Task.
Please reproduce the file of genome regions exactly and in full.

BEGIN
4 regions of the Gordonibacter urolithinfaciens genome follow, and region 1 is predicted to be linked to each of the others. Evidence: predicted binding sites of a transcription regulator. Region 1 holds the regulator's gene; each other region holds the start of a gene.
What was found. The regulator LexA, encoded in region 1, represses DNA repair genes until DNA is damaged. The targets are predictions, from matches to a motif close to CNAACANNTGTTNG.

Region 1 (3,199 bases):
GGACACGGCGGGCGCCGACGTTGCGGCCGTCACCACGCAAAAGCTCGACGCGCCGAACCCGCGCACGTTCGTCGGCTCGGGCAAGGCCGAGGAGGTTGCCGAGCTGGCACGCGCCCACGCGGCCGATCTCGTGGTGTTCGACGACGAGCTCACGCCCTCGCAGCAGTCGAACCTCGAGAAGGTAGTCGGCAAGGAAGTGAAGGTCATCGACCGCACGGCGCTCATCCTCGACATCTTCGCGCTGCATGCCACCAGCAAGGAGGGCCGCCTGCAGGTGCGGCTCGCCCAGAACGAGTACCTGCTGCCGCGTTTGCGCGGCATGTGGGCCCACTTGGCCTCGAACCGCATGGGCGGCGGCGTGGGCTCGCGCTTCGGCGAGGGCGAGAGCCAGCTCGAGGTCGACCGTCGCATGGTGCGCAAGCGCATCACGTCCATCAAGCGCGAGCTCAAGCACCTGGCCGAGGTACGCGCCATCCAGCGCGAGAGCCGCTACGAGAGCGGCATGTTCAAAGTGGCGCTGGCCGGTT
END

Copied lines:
4 regions of the Gordonibacter urolithinfaciens genome follow, and region 1 is predicted to be linked to each of the others. Evidence: predicted binding sites of a transcription regulator. Region 1 holds the regulator's gene; each other region holds the start of a gene.
What was found. The regulator LexA, encoded in region 1, represses DNA repair genes until DNA is damaged. The targets are predictions, from matches to a motif close to CNAACANNTGTTNG.

Region 1 (3,199 bases):
GGACACGGCGGGCGCCGACGTTGCGGCCGTCACCACGCAAAAGCTCGACGCGCCGAACCCGCGCACGTTCGTCGGCTCGGGCAAGGCCGAGGAGGTTGCCGAGCTGGCACGCGCCCACGCGGCCGATCTCGTGGTGTTCGACGACGAGCTCACGCCCTCGCAGCAGTCGAACCTCGAGAAGGTAGTCGGCAAGGAAGTGAAGGTCATCGACCGCACGGCGCTCATCCTCGACATCTTCGCGCTGCATGCCACCAGCAAGGAGGGCCGCCTGCAGGTGCGGCTCGCCCAGAACGAGTACCTGCTGCCGCGTTTGCGCGGCATGTGGGCCCACTTGGCCTCGAACCGCATGGGCGGCGGCGTGGGCTCGCGCTTCGGCGAGGGCGAGAGCCAGCTCGAGGTCGACCGTCGCATGGTGCGCAAGCGCATCACGTCCATCAAGCGCGAGCTCAAGCACCTGGCCGAGGTACGCGCCATCCAGCGCGAGAGCCGCTACGAGAGCGGCATGTTCAAAGTGGCGCTGGCCGGTT